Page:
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Bayer's Brazil unit receives approval for soybean fungicide
October 25, 2017 / 1:18 PM / 25 days ago

Bayer's Brazil unit receives approval for soybean fungicide

SAO PAULO (Reuters) - The Brazilian unit of Bayer AG has received regulatory approval to sell its FOX Xpro fungicide, executives said on Wednesday, potentially boosting its agro-chemical business in one of the world’s largest grains-producing nations.

The logo of Bayer AG is pictured at the Bayer Healthcare subgroup production plant in Wuppertal, Germany February 24, 2014. REUTERS/Ina Fassbender/File Photo

The new product’s main focus is soybeans, particularly due to Asian soy rust disease, caused by two types of fungi. The costs for controlling the disease with fungicides as well as losses stemming from it, reach $2 billion in a crop year, Brazilian agricultural research agency Embrapa has estimated.

The fungicide may also be applied on cotton, barley, sunflower, corn and wheat.

The market for crop-defense products is about $10 billion in Brazil, Jean Zonato, Bayer fungicides director in Brazil, told Reuters on the sidelines of an event to announce the registration of the product, which officially came on Sept. 27.

Fungicides represent about 40 percent of the market, he said. The new product will be available to farmers in the 2018/19 crop cycle after Bayer conducts field work. Brazil’s environmental agency Ibama, health agency Anvisa and the Agriculture Ministry were involved in the approval process, Bayer said.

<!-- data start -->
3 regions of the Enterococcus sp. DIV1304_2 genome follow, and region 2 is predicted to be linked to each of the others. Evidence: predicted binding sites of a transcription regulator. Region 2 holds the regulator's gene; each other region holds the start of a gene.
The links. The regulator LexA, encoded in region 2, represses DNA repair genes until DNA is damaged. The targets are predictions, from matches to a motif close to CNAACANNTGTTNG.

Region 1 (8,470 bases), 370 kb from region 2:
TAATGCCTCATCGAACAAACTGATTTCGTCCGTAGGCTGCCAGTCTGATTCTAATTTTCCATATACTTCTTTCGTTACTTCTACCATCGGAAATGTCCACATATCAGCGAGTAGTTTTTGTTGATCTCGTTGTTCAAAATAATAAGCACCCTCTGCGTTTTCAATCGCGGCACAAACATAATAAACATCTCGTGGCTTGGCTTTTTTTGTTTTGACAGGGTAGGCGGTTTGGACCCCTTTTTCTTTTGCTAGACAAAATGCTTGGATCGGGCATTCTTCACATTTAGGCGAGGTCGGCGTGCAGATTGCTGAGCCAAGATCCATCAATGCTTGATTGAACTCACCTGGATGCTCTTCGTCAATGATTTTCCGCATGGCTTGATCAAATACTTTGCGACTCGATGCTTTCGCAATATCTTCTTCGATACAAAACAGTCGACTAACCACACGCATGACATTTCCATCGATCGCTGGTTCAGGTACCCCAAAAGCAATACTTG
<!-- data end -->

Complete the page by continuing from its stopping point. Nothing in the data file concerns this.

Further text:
Bayer and Sumitomo Chemical Co in June announced a new agreement to develop fungicidal mixture products aimed at controlling soybean diseases in Brazil. The nation produced 114 million tonnes of the oilseed in the 2016/17 crop season, according to government data.

The two companies are still in the process of developing the products after forming the partnership, which is designed to create new means of combating major plant diseases in Brazil, a Bayer spokeswoman said.

In its second-quarter results, Bayer said sales of its crop science division tumbled more than 15 percent primarily because of its business in Brazil, reflecting its importance as a market for seed technology, insecticides and herbicides.

Reporting by Ana Mano; Editing by Jeffrey Benkoe

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